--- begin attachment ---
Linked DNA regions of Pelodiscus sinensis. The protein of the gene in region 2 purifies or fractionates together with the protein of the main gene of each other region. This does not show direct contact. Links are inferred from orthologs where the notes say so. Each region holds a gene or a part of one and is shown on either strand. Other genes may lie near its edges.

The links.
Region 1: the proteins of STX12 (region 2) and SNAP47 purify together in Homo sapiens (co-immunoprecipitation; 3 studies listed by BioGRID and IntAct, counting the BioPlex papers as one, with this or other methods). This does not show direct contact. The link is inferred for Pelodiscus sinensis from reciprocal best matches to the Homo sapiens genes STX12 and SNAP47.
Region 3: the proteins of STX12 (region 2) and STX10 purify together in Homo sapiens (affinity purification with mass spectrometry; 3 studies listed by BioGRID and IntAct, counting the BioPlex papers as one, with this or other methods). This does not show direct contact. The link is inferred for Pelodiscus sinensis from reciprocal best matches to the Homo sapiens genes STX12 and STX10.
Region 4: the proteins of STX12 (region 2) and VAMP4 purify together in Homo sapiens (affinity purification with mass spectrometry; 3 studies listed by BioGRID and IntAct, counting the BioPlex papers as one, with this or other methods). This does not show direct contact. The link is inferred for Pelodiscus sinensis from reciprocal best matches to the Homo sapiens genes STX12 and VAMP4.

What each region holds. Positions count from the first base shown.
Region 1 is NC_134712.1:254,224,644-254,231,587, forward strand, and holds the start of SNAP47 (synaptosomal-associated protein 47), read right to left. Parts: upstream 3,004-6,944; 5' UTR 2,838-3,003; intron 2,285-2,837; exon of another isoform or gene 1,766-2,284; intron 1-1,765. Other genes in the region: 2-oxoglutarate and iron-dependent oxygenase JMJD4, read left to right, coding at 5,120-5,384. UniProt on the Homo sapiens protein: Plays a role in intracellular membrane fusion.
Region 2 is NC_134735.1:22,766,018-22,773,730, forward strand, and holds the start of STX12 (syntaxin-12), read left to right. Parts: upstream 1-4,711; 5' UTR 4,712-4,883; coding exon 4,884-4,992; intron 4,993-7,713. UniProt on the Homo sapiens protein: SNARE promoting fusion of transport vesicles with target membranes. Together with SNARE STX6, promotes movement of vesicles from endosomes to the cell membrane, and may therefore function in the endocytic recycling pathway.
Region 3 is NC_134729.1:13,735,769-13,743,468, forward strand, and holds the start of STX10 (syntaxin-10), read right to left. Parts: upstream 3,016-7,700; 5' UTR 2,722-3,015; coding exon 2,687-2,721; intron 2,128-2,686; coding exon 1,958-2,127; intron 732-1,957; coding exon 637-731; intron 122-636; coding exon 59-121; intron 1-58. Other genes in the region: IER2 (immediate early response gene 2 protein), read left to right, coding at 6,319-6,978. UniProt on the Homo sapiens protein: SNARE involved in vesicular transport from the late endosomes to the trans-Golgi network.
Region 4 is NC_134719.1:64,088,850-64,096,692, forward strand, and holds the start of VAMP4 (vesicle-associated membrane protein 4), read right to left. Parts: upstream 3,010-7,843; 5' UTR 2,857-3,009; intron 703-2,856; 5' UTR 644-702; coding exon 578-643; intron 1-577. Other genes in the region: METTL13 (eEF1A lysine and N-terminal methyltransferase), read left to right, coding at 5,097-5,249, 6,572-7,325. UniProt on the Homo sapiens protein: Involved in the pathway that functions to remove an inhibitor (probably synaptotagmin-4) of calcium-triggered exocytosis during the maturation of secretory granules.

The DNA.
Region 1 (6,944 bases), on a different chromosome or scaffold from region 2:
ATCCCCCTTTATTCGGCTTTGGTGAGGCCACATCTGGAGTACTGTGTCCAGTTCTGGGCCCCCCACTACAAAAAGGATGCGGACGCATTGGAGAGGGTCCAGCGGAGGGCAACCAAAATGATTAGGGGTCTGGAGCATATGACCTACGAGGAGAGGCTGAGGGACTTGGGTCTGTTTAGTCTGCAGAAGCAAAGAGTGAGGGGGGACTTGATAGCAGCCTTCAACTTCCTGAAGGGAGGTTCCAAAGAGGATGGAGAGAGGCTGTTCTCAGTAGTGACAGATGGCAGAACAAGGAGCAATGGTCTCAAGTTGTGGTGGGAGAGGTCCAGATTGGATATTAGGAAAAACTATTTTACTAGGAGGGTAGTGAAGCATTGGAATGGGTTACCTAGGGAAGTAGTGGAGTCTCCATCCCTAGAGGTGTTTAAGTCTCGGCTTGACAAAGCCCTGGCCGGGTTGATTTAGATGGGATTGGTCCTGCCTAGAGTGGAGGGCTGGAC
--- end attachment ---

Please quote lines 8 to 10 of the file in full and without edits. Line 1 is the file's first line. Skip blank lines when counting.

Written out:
Region 2 is NC_134735.1:22,766,018-22,773,730, forward strand, and holds the start of STX12 (syntaxin-12), read left to right. Parts: upstream 1-4,711; 5' UTR 4,712-4,883; coding exon 4,884-4,992; intron 4,993-7,713. UniProt on the Homo sapiens protein: SNARE promoting fusion of transport vesicles with target membranes. Together with SNARE STX6, promotes movement of vesicles from endosomes to the cell membrane, and may therefore function in the endocytic recycling pathway.
Region 3 is NC_134729.1:13,735,769-13,743,468, forward strand, and holds the start of STX10 (syntaxin-10), read right to left. Parts: upstream 3,016-7,700; 5' UTR 2,722-3,015; coding exon 2,687-2,721; intron 2,128-2,686; coding exon 1,958-2,127; intron 732-1,957; coding exon 637-731; intron 122-636; coding exon 59-121; intron 1-58. Other genes in the region: IER2 (immediate early response gene 2 protein), read left to right, coding at 6,319-6,978. UniProt on the Homo sapiens protein: SNARE involved in vesicular transport from the late endosomes to the trans-Golgi network.
Region 4 is NC_134719.1:64,088,850-64,096,692, forward strand, and holds the start of VAMP4 (vesicle-associated membrane protein 4), read right to left. Parts: upstream 3,010-7,843; 5' UTR 2,857-3,009; intron 703-2,856; 5' UTR 644-702; coding exon 578-643; intron 1-577. Other genes in the region: METTL13 (eEF1A lysine and N-terminal methyltransferase), read left to right, coding at 5,097-5,249, 6,572-7,325. UniProt on the Homo sapiens protein: Involved in the pathway that functions to remove an inhibitor (probably synaptotagmin-4) of calcium-triggered exocytosis during the maturation of secretory granules.